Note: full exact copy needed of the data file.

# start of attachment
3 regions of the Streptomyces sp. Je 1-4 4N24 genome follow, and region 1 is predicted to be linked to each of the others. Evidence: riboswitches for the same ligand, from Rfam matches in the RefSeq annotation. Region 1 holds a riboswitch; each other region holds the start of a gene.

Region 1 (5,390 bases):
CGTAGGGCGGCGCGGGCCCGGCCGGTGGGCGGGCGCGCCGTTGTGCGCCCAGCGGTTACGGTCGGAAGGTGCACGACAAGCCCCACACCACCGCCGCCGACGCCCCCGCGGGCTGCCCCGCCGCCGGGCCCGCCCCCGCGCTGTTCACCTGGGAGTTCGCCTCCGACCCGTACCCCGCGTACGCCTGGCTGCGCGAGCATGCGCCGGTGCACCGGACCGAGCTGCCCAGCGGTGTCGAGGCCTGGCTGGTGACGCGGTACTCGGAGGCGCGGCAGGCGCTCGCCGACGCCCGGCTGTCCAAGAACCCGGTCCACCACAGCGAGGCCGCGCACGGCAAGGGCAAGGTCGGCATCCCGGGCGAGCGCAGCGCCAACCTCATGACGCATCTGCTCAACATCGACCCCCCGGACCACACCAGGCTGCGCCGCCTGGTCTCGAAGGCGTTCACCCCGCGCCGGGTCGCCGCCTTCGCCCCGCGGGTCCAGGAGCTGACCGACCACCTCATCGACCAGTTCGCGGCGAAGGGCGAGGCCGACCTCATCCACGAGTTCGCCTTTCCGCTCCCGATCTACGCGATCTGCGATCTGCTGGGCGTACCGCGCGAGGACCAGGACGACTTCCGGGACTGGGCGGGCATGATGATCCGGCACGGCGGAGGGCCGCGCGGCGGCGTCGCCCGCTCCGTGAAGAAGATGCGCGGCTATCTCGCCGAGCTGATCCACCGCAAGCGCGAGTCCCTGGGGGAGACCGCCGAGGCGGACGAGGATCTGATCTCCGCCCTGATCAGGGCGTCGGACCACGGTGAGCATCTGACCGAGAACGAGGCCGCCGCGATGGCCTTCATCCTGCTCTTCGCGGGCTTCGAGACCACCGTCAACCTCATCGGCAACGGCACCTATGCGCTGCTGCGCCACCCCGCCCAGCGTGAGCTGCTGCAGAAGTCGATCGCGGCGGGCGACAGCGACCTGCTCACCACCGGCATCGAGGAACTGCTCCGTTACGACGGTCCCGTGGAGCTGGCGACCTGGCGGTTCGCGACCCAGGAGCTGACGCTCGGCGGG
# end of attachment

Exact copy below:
3 regions of the Streptomyces sp. Je 1-4 4N24 genome follow, and region 1 is predicted to be linked to each of the others. Evidence: riboswitches for the same ligand, from Rfam matches in the RefSeq annotation. Region 1 holds a riboswitch; each other region holds the start of a gene.

Region 1 (5,390 bases):
CGTAGGGCGGCGCGGGCCCGGCCGGTGGGCGGGCGCGCCGTTGTGCGCCCAGCGGTTACGGTCGGAAGGTGCACGACAAGCCCCACACCACCGCCGCCGACGCCCCCGCGGGCTGCCCCGCCGCCGGGCCCGCCCCCGCGCTGTTCACCTGGGAGTTCGCCTCCGACCCGTACCCCGCGTACGCCTGGCTGCGCGAGCATGCGCCGGTGCACCGGACCGAGCTGCCCAGCGGTGTCGAGGCCTGGCTGGTGACGCGGTACTCGGAGGCGCGGCAGGCGCTCGCCGACGCCCGGCTGTCCAAGAACCCGGTCCACCACAGCGAGGCCGCGCACGGCAAGGGCAAGGTCGGCATCCCGGGCGAGCGCAGCGCCAACCTCATGACGCATCTGCTCAACATCGACCCCCCGGACCACACCAGGCTGCGCCGCCTGGTCTCGAAGGCGTTCACCCCGCGCCGGGTCGCCGCCTTCGCCCCGCGGGTCCAGGAGCTGACCGACCACCTCATCGACCAGTTCGCGGCGAAGGGCGAGGCCGACCTCATCCACGAGTTCGCCTTTCCGCTCCCGATCTACGCGATCTGCGATCTGCTGGGCGTACCGCGCGAGGACCAGGACGACTTCCGGGACTGGGCGGGCATGATGATCCGGCACGGCGGAGGGCCGCGCGGCGGCGTCGCCCGCTCCGTGAAGAAGATGCGCGGCTATCTCGCCGAGCTGATCCACCGCAAGCGCGAGTCCCTGGGGGAGACCGCCGAGGCGGACGAGGATCTGATCTCCGCCCTGATCAGGGCGTCGGACCACGGTGAGCATCTGACCGAGAACGAGGCCGCCGCGATGGCCTTCATCCTGCTCTTCGCGGGCTTCGAGACCACCGTCAACCTCATCGGCAACGGCACCTATGCGCTGCTGCGCCACCCCGCCCAGCGTGAGCTGCTGCAGAAGTCGATCGCGGCGGGCGACAGCGACCTGCTCACCACCGGCATCGAGGAACTGCTCCGTTACGACGGTCCCGTGGAGCTGGCGACCTGGCGGTTCGCGACCCAGGAGCTGACGCTCGGCGGG